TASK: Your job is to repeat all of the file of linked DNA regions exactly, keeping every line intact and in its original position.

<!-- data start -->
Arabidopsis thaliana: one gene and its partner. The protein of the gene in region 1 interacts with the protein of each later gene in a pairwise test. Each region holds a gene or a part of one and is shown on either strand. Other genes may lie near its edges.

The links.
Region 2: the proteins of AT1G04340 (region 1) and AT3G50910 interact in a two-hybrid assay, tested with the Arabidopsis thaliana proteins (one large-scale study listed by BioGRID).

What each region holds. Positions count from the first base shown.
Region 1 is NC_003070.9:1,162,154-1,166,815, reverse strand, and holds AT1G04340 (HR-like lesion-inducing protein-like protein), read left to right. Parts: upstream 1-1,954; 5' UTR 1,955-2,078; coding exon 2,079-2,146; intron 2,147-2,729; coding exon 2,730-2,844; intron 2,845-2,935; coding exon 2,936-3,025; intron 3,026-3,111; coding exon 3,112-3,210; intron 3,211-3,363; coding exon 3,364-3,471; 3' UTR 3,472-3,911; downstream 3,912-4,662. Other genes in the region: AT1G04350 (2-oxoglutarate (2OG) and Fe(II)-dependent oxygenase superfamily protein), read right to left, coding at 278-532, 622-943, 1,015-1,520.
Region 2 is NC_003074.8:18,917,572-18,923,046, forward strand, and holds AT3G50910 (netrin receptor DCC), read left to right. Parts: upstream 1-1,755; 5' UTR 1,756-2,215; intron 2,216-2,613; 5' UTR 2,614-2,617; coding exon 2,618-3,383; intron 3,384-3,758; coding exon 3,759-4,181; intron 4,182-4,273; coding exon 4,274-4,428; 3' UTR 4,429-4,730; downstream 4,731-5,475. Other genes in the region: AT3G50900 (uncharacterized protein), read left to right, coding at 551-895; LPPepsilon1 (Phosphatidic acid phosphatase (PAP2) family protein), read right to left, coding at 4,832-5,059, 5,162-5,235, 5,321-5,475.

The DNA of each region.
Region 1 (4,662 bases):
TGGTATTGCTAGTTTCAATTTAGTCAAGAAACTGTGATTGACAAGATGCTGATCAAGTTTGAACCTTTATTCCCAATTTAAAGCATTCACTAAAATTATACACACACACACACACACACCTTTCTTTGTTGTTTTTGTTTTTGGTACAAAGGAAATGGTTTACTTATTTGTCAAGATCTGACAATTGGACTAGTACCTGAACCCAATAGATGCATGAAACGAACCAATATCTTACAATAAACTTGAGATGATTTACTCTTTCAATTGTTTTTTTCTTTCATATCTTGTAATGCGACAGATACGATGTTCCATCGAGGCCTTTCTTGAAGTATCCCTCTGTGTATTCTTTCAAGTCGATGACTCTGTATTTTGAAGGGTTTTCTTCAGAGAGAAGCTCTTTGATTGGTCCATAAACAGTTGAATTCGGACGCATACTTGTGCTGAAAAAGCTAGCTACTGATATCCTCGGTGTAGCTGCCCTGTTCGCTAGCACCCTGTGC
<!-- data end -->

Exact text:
Arabidopsis thaliana: one gene and its partner. The protein of the gene in region 1 interacts with the protein of each later gene in a pairwise test. Each region holds a gene or a part of one and is shown on either strand. Other genes may lie near its edges.

The links.
Region 2: the proteins of AT1G04340 (region 1) and AT3G50910 interact in a two-hybrid assay, tested with the Arabidopsis thaliana proteins (one large-scale study listed by BioGRID).

What each region holds. Positions count from the first base shown.
Region 1 is NC_003070.9:1,162,154-1,166,815, reverse strand, and holds AT1G04340 (HR-like lesion-inducing protein-like protein), read left to right. Parts: upstream 1-1,954; 5' UTR 1,955-2,078; coding exon 2,079-2,146; intron 2,147-2,729; coding exon 2,730-2,844; intron 2,845-2,935; coding exon 2,936-3,025; intron 3,026-3,111; coding exon 3,112-3,210; intron 3,211-3,363; coding exon 3,364-3,471; 3' UTR 3,472-3,911; downstream 3,912-4,662. Other genes in the region: AT1G04350 (2-oxoglutarate (2OG) and Fe(II)-dependent oxygenase superfamily protein), read right to left, coding at 278-532, 622-943, 1,015-1,520.
Region 2 is NC_003074.8:18,917,572-18,923,046, forward strand, and holds AT3G50910 (netrin receptor DCC), read left to right. Parts: upstream 1-1,755; 5' UTR 1,756-2,215; intron 2,216-2,613; 5' UTR 2,614-2,617; coding exon 2,618-3,383; intron 3,384-3,758; coding exon 3,759-4,181; intron 4,182-4,273; coding exon 4,274-4,428; 3' UTR 4,429-4,730; downstream 4,731-5,475. Other genes in the region: AT3G50900 (uncharacterized protein), read left to right, coding at 551-895; LPPepsilon1 (Phosphatidic acid phosphatase (PAP2) family protein), read right to left, coding at 4,832-5,059, 5,162-5,235, 5,321-5,475.

The DNA of each region.
Region 1 (4,662 bases):
TGGTATTGCTAGTTTCAATTTAGTCAAGAAACTGTGATTGACAAGATGCTGATCAAGTTTGAACCTTTATTCCCAATTTAAAGCATTCACTAAAATTATACACACACACACACACACACCTTTCTTTGTTGTTTTTGTTTTTGGTACAAAGGAAATGGTTTACTTATTTGTCAAGATCTGACAATTGGACTAGTACCTGAACCCAATAGATGCATGAAACGAACCAATATCTTACAATAAACTTGAGATGATTTACTCTTTCAATTGTTTTTTTCTTTCATATCTTGTAATGCGACAGATACGATGTTCCATCGAGGCCTTTCTTGAAGTATCCCTCTGTGTATTCTTTCAAGTCGATGACTCTGTATTTTGAAGGGTTTTCTTCAGAGAGAAGCTCTTTGATTGGTCCATAAACAGTTGAATTCGGACGCATACTTGTGCTGAAAAAGCTAGCTACTGATATCCTCGGTGTAGCTGCCCTGTTCGCTAGCACCCTGTGC